A rendering of HomeBase, a new community meeting and design hub coming to Fitzgerald later this year.

This has also emphasized the need for us to have a physical location in the community where there can be a more permanent area of new activity — and this is called HomeBase, which is opening later this year.

We also found that the workforce efforts, both through the recruitment of residents as well as the work of the Greening of Detroit Conservation Crews, built trust and relationships with the community. The crew members became important ambassadors for the project, since they were in the neighborhood all day for several weeks. We ended up giving them one-page flyers about the project to help spread the word in the neighborhood. We think the crews will have the potential to impact future stewardship of the community, and crew members reported that they saw residents get out their own mowers or work to clean up lots or their own private properties in reaction to the clean and clears.

The Greening of Detroit trains and employs Fitzgerald community members who help prepare, maintain and beautify the city’s green spaces.

Q: So you’re obviously forging very meaningful relationships within the community. But you’re also doing this across the city — building bridges between departments and entities that might not be used to working to together. As you know well, collaborating across departments can be hard work — and public-private collaboration can be even tougher. What is your advice to other urban leaders embarking on a collaborative project?

A: The importance of building trust cannot be overemphasized, in terms of how our team develops strong working relationships and communication with each other, as well as with residents and business and property owners. Each of our organizations (city, non-profits, CDFIs, universities) has a different relationship to the community. The phasing and prioritization of actual work on the ground with the public and media messaging around it have also created unique challenges, especially in regard to economic development, land acquisition, and public engagement in the RFP processes. We also learned that quick “wins” and physical change were hugely impactful and got us beyond talking about change, so that residents could see change actually happening.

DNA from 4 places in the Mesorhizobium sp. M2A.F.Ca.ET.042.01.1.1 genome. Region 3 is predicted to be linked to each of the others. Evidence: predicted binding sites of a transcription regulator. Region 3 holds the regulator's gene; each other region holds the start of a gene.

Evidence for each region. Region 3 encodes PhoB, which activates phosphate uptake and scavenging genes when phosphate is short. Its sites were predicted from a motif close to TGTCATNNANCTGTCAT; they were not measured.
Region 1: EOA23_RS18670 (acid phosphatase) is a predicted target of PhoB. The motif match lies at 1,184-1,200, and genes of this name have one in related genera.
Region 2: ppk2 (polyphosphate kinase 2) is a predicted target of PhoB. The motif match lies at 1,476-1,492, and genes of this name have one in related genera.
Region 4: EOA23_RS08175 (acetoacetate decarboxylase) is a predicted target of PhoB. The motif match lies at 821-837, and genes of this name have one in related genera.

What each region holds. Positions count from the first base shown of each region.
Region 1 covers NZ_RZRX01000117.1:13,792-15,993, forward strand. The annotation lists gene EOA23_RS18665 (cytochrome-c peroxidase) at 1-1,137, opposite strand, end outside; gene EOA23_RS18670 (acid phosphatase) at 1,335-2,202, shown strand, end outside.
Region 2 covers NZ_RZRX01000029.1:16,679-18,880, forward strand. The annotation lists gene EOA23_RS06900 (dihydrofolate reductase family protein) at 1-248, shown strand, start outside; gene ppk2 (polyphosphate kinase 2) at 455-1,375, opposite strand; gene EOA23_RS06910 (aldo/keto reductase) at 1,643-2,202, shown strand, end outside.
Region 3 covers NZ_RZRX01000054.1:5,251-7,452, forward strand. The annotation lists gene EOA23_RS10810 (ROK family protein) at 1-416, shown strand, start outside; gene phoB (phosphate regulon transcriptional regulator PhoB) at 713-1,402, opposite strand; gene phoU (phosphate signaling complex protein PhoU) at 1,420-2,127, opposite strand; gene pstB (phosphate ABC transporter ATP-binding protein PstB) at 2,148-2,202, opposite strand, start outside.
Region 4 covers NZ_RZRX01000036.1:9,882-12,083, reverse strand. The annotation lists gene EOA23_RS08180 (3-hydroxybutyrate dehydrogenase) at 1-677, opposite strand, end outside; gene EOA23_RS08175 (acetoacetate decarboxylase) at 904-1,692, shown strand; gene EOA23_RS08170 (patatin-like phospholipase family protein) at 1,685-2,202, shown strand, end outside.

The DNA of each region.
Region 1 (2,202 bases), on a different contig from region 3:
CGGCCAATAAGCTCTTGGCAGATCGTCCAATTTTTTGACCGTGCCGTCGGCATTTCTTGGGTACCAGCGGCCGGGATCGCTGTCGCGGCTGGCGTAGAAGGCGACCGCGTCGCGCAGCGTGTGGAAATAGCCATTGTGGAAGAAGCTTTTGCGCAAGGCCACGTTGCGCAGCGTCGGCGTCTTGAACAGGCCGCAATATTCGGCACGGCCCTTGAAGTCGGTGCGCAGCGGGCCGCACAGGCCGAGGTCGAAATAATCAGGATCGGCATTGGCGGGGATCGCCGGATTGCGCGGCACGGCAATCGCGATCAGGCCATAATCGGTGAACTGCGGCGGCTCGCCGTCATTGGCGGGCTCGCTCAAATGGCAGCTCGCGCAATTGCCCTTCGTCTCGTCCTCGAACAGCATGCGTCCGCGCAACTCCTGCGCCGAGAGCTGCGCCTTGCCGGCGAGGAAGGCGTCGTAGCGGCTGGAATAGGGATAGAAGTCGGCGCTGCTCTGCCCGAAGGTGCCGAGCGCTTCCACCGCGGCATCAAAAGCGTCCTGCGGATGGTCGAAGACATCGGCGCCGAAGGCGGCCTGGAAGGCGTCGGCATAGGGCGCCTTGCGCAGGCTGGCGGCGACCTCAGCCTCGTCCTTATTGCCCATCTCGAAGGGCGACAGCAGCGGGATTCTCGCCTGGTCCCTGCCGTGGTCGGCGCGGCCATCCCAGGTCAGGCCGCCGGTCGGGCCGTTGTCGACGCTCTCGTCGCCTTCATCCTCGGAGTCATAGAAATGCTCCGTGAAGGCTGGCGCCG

Q: Quick wins are definitely important. But also, the work in a neighborhood like Fitzgerald is about sustainable change. With that in mind, can you talk about the importance of making sure that citizens and leaders understand the processes that support lasting change?

A: There is a huge need for education about how different processes work (development, civics, city government, real estate, taxes, property ownership) as well as around the significance of issues like environmental sustainability (bike lanes, increasing tree canopy, green storm-water infrastructure). There is a lot of skepticism and resistance to some of these elements based on past experiences (the lack of maintenance for street trees, for instance) or a lack of familiarity with additions like protected bike lanes. Addressing this education gap will have critical impact on our outcomes as it will help residents and property or business owners to best leverage and participate in change now and over time.

Part of a citywide conversation: Work in Fitzgerald highlighted at Detroit Design 139.

Q: How do you see the civic commons work informing future neighborhood revitalization in Detroit?

A: In short, by demonstrating the importance of process and planning and expansive thinking, no matter what neighborhood you’re working in, an ambitious vision is necessary to create the kind of transformative change we aim for in Fitzgerald through Reimagining the Civic Commons. We have developed numerous strategies to manage the risks involved in this type of community revitalization. A multi-layered network strategy will ensure no single asset makes or breaks the project; projects can proceed on timelines independent of one another and, in a multi-step process, move us closer to our goal, incrementally changing physical investment and perception. Each project will build on the success of prior projects and reduce the risk to subsequent projects; investment in the landscape will provide a catalytic impact and comprehensive engagement pushes and pulls to move the projects forward.

Reimagining the Civic Commons is a collaboration between The JPB Foundation, the John S. and James L. Knight Foundation, The Kresge Foundation, The Rockefeller Foundation and local partners.